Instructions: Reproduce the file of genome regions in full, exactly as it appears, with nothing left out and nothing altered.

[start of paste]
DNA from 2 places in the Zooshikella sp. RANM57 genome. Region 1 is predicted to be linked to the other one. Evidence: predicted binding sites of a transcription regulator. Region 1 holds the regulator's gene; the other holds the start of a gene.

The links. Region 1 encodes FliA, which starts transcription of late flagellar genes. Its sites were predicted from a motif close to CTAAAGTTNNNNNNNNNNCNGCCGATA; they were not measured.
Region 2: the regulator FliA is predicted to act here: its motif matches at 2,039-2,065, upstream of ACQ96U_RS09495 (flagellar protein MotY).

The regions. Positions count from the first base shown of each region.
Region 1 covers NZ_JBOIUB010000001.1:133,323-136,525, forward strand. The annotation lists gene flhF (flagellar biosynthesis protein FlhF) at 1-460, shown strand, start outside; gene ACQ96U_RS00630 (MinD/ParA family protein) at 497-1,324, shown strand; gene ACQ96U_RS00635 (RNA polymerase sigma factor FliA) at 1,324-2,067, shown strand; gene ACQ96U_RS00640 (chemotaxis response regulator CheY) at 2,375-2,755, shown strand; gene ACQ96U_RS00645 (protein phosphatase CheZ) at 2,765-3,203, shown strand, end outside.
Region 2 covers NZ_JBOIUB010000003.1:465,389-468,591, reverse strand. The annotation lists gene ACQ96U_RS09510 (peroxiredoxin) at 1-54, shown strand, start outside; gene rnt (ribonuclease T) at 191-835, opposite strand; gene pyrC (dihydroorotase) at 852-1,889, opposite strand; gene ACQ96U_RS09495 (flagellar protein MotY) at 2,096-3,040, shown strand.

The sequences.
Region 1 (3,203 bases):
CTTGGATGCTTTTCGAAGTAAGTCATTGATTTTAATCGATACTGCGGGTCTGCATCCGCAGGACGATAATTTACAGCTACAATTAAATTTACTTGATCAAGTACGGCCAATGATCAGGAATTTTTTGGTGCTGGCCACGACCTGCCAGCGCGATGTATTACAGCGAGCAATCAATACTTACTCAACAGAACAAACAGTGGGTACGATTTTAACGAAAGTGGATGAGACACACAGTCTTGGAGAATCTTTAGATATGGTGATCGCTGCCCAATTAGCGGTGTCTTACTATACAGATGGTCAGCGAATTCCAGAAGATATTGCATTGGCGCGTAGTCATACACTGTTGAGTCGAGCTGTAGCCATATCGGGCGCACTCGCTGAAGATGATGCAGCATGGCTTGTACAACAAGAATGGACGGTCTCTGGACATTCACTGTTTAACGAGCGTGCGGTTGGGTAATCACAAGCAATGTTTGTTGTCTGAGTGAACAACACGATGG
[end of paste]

DNA from 2 places in the Zooshikella sp. RANM57 genome. Region 1 is predicted to be linked to the other one. Evidence: predicted binding sites of a transcription regulator. Region 1 holds the regulator's gene; the other holds the start of a gene.

The links. Region 1 encodes FliA, which starts transcription of late flagellar genes. Its sites were predicted from a motif close to CTAAAGTTNNNNNNNNNNCNGCCGATA; they were not measured.
Region 2: the regulator FliA is predicted to act here: its motif matches at 2,039-2,065, upstream of ACQ96U_RS09495 (flagellar protein MotY).

The regions. Positions count from the first base shown of each region.
Region 1 covers NZ_JBOIUB010000001.1:133,323-136,525, forward strand. The annotation lists gene flhF (flagellar biosynthesis protein FlhF) at 1-460, shown strand, start outside; gene ACQ96U_RS00630 (MinD/ParA family protein) at 497-1,324, shown strand; gene ACQ96U_RS00635 (RNA polymerase sigma factor FliA) at 1,324-2,067, shown strand; gene ACQ96U_RS00640 (chemotaxis response regulator CheY) at 2,375-2,755, shown strand; gene ACQ96U_RS00645 (protein phosphatase CheZ) at 2,765-3,203, shown strand, end outside.
Region 2 covers NZ_JBOIUB010000003.1:465,389-468,591, reverse strand. The annotation lists gene ACQ96U_RS09510 (peroxiredoxin) at 1-54, shown strand, start outside; gene rnt (ribonuclease T) at 191-835, opposite strand; gene pyrC (dihydroorotase) at 852-1,889, opposite strand; gene ACQ96U_RS09495 (flagellar protein MotY) at 2,096-3,040, shown strand.

The sequences.
Region 1 (3,203 bases):
CTTGGATGCTTTTCGAAGTAAGTCATTGATTTTAATCGATACTGCGGGTCTGCATCCGCAGGACGATAATTTACAGCTACAATTAAATTTACTTGATCAAGTACGGCCAATGATCAGGAATTTTTTGGTGCTGGCCACGACCTGCCAGCGCGATGTATTACAGCGAGCAATCAATACTTACTCAACAGAACAAACAGTGGGTACGATTTTAACGAAAGTGGATGAGACACACAGTCTTGGAGAATCTTTAGATATGGTGATCGCTGCCCAATTAGCGGTGTCTTACTATACAGATGGTCAGCGAATTCCAGAAGATATTGCATTGGCGCGTAGTCATACACTGTTGAGTCGAGCTGTAGCCATATCGGGCGCACTCGCTGAAGATGATGCAGCATGGCTTGTACAACAAGAATGGACGGTCTCTGGACATTCACTGTTTAACGAGCGTGCGGTTGGGTAATCACAAGCAATGTTTGTTGTCTGAGTGAACAACACGATGG